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Why I Can’t Afford to Inherit My Parents’ Cottage

Cottage by the lake in rural FinlandMillennial Parents’ Guide to Financial Planning For Children

The more I think about what will happen to my family cottage after my parents are gone (read our last post about it), the more overwhelmed I get.

Most of the conversation so far has been around the importance of starting that initial conversation. What happens to the cottage? Who gets it? What’s in the will?

Of course, it gets a lot more complicated than that. For example: who will be paying the taxes when we (my siblings and I) inherit the cottage?

Again, I feel insensitive even raising this subject. But I also know that sometimes the most difficult discussions are the most necessary.

My husband and I already take on a lot of responsibility when it comes to maintaining his parents’ lakeside property. We’re the first of the three couples to help his parents get the cottage ready in the spring, and the first to volunteer to help prepare it for winter come the fall. The cottage is open all year round, but there’s always plenty of work to be done.

And then there’s the expenses that come along with those expenses. I’m just talking about investing our time in maintaining the family cottage right now; we’re not yet involved in helping out with the financial side of things. I don’t even want to think about how much my in-laws just spent to remove all of those giant dead trees last month, let alone the dollars they coughed up to plant new ones in their place.

My in-laws have made jokes about how, since my husband and I put the most work into the cottage, we should be the ones to take over the property when the time comes. But it isn’t that easy, of course.

I know my husband’s parents are extremely concerned with being equal first. They’ve made comments here and there about how we might buy out his brothers’ shares one day, and take on full ownership. But what if we can’t afford to buy them out? What if they don’t agree with the value? What if their spouses don’t want to sell their shares?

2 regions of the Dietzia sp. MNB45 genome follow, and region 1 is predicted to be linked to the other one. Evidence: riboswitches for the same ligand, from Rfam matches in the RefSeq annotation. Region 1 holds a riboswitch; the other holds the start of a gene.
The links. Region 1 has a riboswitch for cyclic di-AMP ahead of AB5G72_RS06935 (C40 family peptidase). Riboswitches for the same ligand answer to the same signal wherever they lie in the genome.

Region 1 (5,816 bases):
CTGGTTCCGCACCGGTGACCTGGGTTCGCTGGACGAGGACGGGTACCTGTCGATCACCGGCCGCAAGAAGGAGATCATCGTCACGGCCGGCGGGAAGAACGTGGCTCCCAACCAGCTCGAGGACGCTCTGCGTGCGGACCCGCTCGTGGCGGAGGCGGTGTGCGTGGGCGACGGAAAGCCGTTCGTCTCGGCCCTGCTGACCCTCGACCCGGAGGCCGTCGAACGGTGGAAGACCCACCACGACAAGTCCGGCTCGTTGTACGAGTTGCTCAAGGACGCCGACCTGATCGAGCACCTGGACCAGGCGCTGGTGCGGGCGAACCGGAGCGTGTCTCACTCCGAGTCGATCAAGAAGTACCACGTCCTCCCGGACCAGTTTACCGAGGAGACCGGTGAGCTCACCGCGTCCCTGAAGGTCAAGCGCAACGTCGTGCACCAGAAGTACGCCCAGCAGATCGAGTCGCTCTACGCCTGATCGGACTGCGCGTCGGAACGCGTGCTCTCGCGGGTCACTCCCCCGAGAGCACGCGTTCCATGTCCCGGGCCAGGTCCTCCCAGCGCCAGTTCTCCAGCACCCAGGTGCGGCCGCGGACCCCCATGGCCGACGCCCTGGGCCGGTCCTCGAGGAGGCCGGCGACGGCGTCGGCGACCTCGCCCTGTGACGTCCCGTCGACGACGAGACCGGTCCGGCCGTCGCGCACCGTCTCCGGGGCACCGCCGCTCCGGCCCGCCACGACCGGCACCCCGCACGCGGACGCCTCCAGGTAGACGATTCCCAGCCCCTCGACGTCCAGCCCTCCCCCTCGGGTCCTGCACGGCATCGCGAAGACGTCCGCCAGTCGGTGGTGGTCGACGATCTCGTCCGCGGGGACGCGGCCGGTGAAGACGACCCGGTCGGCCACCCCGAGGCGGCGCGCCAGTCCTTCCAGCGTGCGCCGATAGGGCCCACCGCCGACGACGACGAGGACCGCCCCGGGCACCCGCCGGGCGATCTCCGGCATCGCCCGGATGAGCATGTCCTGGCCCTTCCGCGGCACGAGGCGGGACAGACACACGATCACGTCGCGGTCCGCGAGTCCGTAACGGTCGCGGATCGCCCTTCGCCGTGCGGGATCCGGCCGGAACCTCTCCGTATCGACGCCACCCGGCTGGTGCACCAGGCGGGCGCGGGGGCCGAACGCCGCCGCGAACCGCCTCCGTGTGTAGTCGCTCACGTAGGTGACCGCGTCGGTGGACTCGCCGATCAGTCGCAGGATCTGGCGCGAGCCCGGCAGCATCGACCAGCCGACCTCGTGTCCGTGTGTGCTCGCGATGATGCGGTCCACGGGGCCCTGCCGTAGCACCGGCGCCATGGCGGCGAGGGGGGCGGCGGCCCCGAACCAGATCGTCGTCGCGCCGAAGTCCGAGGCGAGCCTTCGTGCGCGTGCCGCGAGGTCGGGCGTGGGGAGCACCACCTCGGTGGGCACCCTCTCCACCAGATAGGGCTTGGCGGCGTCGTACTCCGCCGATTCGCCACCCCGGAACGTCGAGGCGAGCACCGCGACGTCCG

Before we even get to those issues, we’ll need to address the taxes that will have to be paid when the cottage changes hands — even if it is being passed on to all of us at the same time.

Calculating the taxes today is one thing, but we want to prepare for the “eventually,” because if we don’t it could mean losing the cottage. Let’s say the cottage is worth $750,000 today. This means our brothers’ shares would be worth $250,000 each. That’s a lot of money. And we haven’t even gotten into capital gains taxes yet.

When the boomers were growing up, it was common for them to inherit a cottage property from their parents. But there’s a catch. This happened before the 90s, before the government began applying profit tax (capital gains) to cottages. Homeowners in our grandparents’ generation routinely recorded the selling price at $1 in efforts to minimize land transfer taxes.

This meant my husband’s parents likely got the property for $1, which was recorded in the town registry as a sale to them from his grandparents estate for $1. This minimized transfer taxes and estate taxes since the true value of the cottage would be recorded in the estate, and therefore would have been taxed before being passed to his parents.

So what does this mean for us?

If the cottage is valued today at $750,000, and the selling price his parents paid for the cottage was $1, then the profit we would have to report on their final tax return when they die would be $749,000. But what freaks us out is the question of what the taxes on $749,000 will be? How will it be shared amongst all the brothers? From what I understand, we could end up paying up to 24% of that in capital gains taxes alone.

Even if we could afford to buy out the brothers’ shares, would it be worth it after what we’d pay in taxes?

At first, the idea of keeping the cottage in the family was a no brainer for us. The sentimental value alone makes it all feel worthwhile. But now, it seems like the only way we could afford the property would be by renting it out for other families to enjoy.

Who knows, maybe turning the cottage into an income property is a better solution for us all. I wonder how that conversation will go over with the family…

I need to know: what’s the best way to manage this? How will capital gains taxes influence our financial decision? Can we afford to keep the cottage in the family name?

Michael Lampel, President and Founder of Insurance for Children, responds to this millenial’s question. YEs, You Can Keep the Family Cottage in the Family

Sample illustration of Child Plan™ Cash and Insurance Values

Based on a Monthly Deposit of $225 per month

Age Accumulated Cash Value Life Insurance Value
20 $80,448 (Education) $770,802
35 $184,850 (House) $1,070,880
45 $325,714 (Security) $1,343,568
65 $964,321 (Retirement) $2,082,564

Sample illustration is based on a $225 monthly premium for twenty years, starting when the child is less than 1. Cash and life insurance values are based on the current dividend scale of 6.0% from a Canadian Life Insurance Company. This example is strictly for illustrative purposes only, the annual dividend scale is not guaranteed and values may differ.

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